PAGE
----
5.) My actions are my only true belongings. I cannot escape the consequences of my actions. My actions are the ground on which I stand.*

I printed this list on a small piece of paper, which rests against my desktop computer at work (I haven’t received any comments from concerned co-workers… yet). I read the list again this morning, as I do every now and then when my computer is taking a while to boot up. What stood out to me was the fifth remembrance: “My actions are my only true belongings. I cannot escape the consequences of my actions.” Now, I must be somewhat of a pessimist at heart, because whenever I read this I usually think in terms of negative actions resulting in negative consequences. Perhaps this is due to my Judeo-Christian upbringing, with its emphasis on fighting against one’s sinful nature. Or maybe it’s just that the word “consequences” tends to carry a negative connotation in American English, as in the phrase, “suffer the consequences.” Whatever the case may be, reading the fifth remembrance usually instills in me a sense of, “Yikes! Don’t do bad stuff, or else!”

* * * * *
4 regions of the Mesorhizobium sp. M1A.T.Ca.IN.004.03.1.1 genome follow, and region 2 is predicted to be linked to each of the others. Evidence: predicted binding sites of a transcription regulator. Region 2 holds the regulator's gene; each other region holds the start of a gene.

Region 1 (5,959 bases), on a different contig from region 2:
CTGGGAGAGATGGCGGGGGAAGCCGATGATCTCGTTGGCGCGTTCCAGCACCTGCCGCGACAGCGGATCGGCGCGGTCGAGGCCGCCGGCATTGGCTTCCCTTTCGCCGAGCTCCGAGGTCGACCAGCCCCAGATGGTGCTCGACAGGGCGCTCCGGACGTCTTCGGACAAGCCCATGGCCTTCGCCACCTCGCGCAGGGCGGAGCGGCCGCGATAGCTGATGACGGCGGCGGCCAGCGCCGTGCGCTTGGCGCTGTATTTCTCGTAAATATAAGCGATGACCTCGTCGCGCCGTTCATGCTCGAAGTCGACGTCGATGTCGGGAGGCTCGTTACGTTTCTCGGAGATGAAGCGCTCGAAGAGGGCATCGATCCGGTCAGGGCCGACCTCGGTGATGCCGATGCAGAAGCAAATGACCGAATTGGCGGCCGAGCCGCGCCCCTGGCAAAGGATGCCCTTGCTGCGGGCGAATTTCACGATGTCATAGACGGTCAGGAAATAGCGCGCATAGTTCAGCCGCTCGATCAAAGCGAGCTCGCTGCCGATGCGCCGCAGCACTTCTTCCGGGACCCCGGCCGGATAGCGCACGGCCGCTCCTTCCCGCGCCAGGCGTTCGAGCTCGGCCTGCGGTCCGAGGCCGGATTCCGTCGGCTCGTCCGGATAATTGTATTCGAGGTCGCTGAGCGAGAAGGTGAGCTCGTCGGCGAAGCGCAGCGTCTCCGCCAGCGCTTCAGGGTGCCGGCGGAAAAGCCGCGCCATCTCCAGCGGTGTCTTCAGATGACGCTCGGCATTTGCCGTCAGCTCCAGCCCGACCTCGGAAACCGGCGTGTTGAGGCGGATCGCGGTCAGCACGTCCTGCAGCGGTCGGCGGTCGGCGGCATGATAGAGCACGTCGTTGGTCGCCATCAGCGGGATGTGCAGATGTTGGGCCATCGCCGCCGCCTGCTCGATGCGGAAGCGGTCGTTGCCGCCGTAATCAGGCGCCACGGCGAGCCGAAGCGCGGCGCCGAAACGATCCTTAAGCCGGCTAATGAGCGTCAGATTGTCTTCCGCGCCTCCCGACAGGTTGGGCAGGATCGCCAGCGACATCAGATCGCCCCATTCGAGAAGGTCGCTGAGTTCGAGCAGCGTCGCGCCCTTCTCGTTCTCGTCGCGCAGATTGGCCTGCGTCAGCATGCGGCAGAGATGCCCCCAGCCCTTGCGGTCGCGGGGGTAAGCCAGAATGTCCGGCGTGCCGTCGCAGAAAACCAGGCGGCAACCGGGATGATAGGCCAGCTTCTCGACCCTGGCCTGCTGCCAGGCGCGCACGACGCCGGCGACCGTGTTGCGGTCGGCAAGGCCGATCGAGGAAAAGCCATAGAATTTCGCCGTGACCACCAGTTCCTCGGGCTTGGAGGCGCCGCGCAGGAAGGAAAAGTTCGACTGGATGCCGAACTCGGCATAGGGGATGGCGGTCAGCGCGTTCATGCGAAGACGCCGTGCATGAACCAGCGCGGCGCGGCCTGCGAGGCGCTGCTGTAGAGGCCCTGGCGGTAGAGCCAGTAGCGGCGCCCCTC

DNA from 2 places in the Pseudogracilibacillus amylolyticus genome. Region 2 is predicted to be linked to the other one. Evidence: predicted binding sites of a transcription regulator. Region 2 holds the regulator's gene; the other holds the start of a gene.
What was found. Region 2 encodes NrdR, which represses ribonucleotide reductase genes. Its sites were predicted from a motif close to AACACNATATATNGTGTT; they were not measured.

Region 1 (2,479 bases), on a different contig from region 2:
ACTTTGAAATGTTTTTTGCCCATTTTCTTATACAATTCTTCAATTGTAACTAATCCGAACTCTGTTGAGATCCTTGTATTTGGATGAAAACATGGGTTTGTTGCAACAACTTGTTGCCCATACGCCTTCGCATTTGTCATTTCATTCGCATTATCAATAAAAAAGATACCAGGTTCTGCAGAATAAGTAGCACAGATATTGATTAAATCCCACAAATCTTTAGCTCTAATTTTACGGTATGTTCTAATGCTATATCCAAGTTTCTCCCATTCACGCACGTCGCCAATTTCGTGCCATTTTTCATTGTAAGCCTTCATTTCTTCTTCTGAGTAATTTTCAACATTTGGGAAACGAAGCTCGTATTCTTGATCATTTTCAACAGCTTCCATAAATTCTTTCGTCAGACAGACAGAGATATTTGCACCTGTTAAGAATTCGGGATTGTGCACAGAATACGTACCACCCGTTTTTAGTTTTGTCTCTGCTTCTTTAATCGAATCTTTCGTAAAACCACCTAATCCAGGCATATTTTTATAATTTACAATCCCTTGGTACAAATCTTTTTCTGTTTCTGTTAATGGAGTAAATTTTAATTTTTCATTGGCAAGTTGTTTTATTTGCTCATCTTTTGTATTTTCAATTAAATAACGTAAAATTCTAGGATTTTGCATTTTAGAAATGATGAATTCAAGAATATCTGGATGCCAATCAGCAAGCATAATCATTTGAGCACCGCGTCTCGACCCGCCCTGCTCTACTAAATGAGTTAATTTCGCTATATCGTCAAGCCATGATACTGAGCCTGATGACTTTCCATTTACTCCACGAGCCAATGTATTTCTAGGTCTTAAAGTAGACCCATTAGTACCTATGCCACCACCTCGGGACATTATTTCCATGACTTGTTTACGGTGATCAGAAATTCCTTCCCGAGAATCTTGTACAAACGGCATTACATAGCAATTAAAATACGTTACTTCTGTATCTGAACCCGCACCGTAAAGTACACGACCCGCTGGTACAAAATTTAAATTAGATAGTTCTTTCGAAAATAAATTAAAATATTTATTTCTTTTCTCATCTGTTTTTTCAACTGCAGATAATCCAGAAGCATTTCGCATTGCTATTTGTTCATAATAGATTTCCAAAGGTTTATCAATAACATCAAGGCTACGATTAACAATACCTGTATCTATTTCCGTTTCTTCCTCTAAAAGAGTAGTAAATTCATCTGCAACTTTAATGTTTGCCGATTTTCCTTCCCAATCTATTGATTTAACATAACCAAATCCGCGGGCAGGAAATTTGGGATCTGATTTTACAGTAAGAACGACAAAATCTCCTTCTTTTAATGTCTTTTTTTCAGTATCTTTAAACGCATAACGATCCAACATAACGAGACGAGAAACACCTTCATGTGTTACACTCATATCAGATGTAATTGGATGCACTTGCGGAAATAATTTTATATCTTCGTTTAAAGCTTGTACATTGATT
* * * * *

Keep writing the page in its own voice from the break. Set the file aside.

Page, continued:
However, reading the fifth remembrance this morning did not instill in me a sense of fear or worry. Instead, I understood it to mean that positive actions are sure to result in positive consequences. So much so, in fact, that we will not be able to escape the positive consequences. What came to mind is the following familiar verse from the Dhammapada:

Mind is the forerunner of all things.
Mind is their master. They are all mind-made.
Speak or act with an impure mind, and sorrow will follow you
As surely as the wheel follows the ox that draws the cart.

Mind is the forerunner of all things.
Mind is their master. They are all mind-made.
Speak or act with a pure mind, and happiness will follow you
As your shadow, unshakeable.

It seems clear to me that at the heart of Buddha Dharma is our ability to choose our actions, and thus – to some degree – choose the quality of our present and future consequences. The Buddha didn’t teach a one-to-one relationship with regard to kamma/karma, and so it should not be understood to always operate in a linear fashion. In fact, he taught was has been termed This/That Conditionality.** In brief, the Buddha theorized that the results which manifest in the present result from both past and present actions. Your choices now somehow come together with choices made at some point in the past, and results are born out of this interaction. The possibility of multiple feedback loops make it difficult, if not practically impossible, to determine what will actually occur in any given moment.